Much of my education around racial injustice in the United States took place once I moved out of Vermont to a more racially diverse community - but it actually began here.
It began with a mother who gave me books that told many American stories, not just one - a mother who didn't shy away from tough conversations about our country. She described what she had witnessed as a young woman, when Birmingham police turned fire hoses on young protesters, and how that had shaped her deep commitment to racial equality.
As I grew older and learned about the ways institutional racism has been written in law, culture, housing policy, and the criminal justice system, I often didn't know what I should do as a white person. Sometimes I still don't.
But again and again, I've drawn on what I learned growing up in Vermont to address injustices, however I can.
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Growing up here, I learned to value tight-knit community. I admired neighbors who plowed one another's driveways, who listened to elders, who tried to learn from history.
This is the Vermont I know, and the Vermont strength I lean on as I try to listen and learn from people who have experienced the effects of racism. These are the values that lead me to support movements that fight for respect and dignity for all - movements like Black Lives Matter.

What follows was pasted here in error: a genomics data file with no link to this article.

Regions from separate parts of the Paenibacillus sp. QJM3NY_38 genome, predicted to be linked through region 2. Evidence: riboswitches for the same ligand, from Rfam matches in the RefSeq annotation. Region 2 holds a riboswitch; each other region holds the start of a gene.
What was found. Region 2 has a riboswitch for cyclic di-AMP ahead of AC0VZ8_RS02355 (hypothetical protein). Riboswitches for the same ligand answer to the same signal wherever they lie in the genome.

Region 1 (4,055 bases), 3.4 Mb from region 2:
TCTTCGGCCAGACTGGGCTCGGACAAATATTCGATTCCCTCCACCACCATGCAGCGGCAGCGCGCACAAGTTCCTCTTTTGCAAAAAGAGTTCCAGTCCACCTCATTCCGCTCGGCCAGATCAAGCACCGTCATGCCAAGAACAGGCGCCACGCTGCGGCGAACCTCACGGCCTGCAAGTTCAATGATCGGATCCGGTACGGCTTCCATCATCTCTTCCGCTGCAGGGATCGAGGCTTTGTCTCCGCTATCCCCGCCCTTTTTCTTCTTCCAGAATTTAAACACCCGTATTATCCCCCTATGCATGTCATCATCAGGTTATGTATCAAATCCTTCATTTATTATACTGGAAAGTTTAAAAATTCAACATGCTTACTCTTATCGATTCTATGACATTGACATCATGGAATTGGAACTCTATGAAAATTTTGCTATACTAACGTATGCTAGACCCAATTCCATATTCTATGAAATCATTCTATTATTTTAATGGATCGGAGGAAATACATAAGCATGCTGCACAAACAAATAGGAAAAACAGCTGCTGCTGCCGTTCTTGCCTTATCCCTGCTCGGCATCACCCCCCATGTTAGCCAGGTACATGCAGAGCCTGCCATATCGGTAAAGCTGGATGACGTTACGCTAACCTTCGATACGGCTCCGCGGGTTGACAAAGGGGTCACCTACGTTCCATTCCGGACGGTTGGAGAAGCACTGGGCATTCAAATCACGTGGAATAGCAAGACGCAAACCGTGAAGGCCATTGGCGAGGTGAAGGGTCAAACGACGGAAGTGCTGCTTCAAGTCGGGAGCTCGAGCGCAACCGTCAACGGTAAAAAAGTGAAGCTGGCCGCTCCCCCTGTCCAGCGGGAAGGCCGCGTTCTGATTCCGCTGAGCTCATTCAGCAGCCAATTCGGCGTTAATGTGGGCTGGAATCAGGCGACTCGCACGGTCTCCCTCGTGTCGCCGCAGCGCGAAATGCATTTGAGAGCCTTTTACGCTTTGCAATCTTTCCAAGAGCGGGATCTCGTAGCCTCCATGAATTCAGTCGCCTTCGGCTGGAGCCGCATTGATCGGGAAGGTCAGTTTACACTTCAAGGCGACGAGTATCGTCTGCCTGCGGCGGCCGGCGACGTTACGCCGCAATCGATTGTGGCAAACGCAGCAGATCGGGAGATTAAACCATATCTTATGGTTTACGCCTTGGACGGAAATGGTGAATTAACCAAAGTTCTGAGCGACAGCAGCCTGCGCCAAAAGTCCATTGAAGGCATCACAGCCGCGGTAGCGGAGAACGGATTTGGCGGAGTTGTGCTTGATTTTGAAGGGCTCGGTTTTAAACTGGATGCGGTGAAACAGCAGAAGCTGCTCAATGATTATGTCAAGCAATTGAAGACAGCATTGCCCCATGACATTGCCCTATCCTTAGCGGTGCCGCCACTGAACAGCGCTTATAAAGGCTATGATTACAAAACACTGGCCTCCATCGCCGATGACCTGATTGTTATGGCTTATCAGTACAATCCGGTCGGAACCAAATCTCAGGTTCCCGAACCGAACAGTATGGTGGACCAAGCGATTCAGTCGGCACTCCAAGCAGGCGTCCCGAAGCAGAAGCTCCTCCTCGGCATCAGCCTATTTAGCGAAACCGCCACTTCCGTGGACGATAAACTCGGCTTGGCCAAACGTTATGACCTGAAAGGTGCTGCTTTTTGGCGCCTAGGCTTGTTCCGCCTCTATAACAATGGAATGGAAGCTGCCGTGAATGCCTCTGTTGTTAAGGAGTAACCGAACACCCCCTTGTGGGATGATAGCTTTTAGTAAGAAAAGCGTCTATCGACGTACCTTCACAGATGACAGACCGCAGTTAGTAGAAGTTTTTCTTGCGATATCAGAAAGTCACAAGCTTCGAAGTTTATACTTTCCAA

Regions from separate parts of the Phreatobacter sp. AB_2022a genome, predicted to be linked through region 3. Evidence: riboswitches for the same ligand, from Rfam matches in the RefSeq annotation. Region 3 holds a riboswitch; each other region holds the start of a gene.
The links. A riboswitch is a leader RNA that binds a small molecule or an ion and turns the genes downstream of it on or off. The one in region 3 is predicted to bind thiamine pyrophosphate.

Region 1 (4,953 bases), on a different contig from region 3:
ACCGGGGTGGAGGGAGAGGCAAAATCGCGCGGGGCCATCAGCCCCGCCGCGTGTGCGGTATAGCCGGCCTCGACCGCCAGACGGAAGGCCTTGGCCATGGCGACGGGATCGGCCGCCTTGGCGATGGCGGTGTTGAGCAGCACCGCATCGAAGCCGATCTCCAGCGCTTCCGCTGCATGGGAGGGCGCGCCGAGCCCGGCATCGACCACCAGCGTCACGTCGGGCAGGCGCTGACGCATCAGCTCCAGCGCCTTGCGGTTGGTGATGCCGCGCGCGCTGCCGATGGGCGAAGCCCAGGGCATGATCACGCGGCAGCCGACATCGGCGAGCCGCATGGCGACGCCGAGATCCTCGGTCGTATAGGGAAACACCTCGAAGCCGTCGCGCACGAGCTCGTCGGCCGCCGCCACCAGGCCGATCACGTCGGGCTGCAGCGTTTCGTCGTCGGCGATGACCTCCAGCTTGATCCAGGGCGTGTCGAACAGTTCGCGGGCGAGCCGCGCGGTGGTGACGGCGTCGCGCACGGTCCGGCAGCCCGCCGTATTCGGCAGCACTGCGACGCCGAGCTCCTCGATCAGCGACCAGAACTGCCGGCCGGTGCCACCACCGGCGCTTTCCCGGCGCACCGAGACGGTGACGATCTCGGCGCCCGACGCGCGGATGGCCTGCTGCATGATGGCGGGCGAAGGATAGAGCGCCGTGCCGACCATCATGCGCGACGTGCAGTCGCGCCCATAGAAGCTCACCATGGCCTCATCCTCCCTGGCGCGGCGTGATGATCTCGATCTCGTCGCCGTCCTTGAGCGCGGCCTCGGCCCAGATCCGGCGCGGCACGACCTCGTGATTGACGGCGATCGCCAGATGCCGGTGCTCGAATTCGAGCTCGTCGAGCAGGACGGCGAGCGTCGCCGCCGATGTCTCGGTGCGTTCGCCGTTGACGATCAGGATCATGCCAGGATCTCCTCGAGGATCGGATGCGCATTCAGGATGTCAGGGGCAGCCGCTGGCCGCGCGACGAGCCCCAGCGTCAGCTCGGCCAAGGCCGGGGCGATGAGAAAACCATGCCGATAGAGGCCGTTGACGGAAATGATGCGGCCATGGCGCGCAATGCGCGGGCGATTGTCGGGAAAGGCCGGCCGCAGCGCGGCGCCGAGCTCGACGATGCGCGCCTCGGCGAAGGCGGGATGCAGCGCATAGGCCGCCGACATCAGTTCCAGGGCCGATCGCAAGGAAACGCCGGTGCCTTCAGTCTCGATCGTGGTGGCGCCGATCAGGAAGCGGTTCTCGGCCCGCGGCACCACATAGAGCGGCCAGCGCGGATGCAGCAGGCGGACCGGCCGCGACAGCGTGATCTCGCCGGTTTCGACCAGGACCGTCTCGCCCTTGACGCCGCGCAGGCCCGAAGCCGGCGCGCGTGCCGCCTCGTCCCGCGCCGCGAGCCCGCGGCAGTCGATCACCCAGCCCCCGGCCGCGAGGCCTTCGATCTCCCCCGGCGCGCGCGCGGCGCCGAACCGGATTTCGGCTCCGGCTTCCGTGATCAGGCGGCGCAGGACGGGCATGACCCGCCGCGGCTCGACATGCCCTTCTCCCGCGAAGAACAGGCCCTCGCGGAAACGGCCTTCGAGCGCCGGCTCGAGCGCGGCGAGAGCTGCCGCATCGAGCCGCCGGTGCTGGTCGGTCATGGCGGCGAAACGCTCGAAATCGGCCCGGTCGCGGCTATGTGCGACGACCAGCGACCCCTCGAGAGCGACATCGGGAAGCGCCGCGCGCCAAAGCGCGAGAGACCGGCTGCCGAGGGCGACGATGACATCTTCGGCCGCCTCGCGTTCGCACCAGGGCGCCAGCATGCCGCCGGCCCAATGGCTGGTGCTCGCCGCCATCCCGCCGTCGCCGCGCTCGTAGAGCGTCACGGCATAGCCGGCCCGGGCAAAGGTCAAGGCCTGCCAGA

Many of us like to think of Vermont as progressive, but so much hate and misunderstanding has taken root here. On a recent article about the University of Vermont flying a Black Lives Matter flag, I saw people my age, people from my home state, full of rage and certainty that a movement for black lives is a “domestic terrorist group” that “hates cops.”
For a long time, I didn't dive into conversations about racism with white people from Vermont. Maybe I mistakenly thought these discussions were for more diverse communities.
But now I see there is so much work to be done - not somewhere else in the country, but right here, with our neighbors.
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We all tell children stories about the place they are growing up. We define the state and country our children will call their own by what we do narrate or we don't, by the stories we tell about the people we teach them to perceive as neighbors or the people we teach them to fear.
I know these conversations can be extremely uncomfortable. But when we shield our white neighbors, family, or friends from the reality of racial injustice in this country, we do nothing but perpetuate white supremacy.
Those aren't the values I saw growing up in Vermont.
I hope we can remind one another of that.